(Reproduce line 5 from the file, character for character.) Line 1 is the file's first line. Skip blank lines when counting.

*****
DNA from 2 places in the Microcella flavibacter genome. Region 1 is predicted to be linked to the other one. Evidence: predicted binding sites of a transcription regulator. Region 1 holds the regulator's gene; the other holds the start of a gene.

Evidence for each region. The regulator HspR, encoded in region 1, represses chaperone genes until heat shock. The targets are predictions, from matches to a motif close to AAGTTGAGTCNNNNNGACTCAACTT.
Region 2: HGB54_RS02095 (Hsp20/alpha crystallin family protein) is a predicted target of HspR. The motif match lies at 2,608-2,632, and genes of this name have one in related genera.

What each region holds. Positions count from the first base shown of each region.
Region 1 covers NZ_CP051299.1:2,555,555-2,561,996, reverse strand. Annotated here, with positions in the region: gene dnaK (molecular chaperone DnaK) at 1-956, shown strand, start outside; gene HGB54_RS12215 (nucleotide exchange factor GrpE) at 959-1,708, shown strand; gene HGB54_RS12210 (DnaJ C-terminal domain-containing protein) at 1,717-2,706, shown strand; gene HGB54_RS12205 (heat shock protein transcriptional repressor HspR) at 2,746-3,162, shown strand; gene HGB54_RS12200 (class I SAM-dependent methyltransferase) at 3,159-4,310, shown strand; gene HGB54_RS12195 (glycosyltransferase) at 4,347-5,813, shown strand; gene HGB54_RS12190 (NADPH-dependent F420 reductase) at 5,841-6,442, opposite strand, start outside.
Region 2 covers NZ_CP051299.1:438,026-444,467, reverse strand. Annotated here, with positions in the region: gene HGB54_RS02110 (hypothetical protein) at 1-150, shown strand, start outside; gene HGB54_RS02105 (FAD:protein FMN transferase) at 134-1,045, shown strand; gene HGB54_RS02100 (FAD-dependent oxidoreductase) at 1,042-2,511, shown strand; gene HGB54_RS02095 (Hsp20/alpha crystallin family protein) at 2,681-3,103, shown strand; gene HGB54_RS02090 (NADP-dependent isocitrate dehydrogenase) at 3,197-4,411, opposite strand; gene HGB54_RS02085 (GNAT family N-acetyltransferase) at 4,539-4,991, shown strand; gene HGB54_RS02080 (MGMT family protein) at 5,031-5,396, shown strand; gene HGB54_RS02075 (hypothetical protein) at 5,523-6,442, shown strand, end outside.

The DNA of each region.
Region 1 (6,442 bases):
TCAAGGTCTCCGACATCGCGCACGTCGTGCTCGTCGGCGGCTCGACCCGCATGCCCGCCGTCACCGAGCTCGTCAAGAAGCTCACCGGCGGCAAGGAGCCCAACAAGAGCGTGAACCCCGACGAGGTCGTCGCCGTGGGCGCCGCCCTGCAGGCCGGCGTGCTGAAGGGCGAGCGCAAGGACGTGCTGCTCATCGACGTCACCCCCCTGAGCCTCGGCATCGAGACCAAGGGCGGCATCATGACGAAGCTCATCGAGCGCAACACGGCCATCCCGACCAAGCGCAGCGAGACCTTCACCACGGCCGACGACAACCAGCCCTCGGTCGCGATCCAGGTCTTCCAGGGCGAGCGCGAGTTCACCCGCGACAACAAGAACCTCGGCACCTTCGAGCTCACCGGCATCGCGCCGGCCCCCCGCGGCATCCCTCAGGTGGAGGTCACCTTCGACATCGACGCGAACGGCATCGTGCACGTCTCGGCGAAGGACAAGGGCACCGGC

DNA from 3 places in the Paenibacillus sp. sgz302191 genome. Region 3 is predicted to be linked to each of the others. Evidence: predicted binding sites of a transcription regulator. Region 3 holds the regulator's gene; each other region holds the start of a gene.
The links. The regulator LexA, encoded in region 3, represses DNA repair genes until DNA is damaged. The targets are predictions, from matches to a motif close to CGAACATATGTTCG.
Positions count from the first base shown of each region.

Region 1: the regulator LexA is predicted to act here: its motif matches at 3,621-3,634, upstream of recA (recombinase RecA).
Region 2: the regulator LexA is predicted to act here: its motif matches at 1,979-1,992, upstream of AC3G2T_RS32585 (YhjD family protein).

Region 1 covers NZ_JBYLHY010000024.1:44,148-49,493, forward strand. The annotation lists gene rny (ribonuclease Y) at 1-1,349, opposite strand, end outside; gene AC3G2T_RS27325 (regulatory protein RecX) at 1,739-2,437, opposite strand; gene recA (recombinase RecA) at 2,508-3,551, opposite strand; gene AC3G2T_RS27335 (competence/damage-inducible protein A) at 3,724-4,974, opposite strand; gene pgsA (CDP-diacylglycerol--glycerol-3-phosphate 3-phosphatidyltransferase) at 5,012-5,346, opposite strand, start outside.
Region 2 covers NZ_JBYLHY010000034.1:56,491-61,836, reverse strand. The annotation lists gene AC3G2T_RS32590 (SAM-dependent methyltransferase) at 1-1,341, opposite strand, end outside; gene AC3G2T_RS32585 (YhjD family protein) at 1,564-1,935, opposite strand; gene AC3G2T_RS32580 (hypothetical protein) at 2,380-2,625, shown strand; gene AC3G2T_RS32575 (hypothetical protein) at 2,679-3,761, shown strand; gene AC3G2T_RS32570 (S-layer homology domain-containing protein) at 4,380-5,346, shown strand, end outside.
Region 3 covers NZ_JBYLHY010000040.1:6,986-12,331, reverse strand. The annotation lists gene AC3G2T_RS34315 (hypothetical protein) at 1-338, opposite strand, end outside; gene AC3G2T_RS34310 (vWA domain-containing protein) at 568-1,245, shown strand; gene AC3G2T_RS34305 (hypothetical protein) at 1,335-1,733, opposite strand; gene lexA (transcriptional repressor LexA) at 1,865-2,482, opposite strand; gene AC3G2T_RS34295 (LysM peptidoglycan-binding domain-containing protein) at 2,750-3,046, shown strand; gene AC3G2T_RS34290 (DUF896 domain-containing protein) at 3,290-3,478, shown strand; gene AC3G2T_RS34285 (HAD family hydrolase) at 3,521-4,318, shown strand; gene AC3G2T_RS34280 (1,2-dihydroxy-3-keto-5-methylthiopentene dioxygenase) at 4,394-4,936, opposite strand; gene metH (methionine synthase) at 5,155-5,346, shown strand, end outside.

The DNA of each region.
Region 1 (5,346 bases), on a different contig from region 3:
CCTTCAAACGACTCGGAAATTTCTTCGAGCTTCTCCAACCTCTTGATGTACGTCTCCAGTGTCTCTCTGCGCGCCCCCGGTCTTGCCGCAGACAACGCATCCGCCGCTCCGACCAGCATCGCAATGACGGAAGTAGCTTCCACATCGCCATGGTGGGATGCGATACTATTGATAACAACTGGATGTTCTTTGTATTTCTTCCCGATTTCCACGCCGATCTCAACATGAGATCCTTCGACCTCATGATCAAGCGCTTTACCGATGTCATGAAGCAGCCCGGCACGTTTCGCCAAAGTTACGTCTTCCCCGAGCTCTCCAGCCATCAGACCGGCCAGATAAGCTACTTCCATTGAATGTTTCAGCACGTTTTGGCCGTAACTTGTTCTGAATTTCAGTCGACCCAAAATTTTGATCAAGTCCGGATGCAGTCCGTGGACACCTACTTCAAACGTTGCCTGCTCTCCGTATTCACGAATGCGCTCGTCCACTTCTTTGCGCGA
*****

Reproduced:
Region 1 covers NZ_CP051299.1:2,555,555-2,561,996, reverse strand. Annotated here, with positions in the region: gene dnaK (molecular chaperone DnaK) at 1-956, shown strand, start outside; gene HGB54_RS12215 (nucleotide exchange factor GrpE) at 959-1,708, shown strand; gene HGB54_RS12210 (DnaJ C-terminal domain-containing protein) at 1,717-2,706, shown strand; gene HGB54_RS12205 (heat shock protein transcriptional repressor HspR) at 2,746-3,162, shown strand; gene HGB54_RS12200 (class I SAM-dependent methyltransferase) at 3,159-4,310, shown strand; gene HGB54_RS12195 (glycosyltransferase) at 4,347-5,813, shown strand; gene HGB54_RS12190 (NADPH-dependent F420 reductase) at 5,841-6,442, opposite strand, start outside.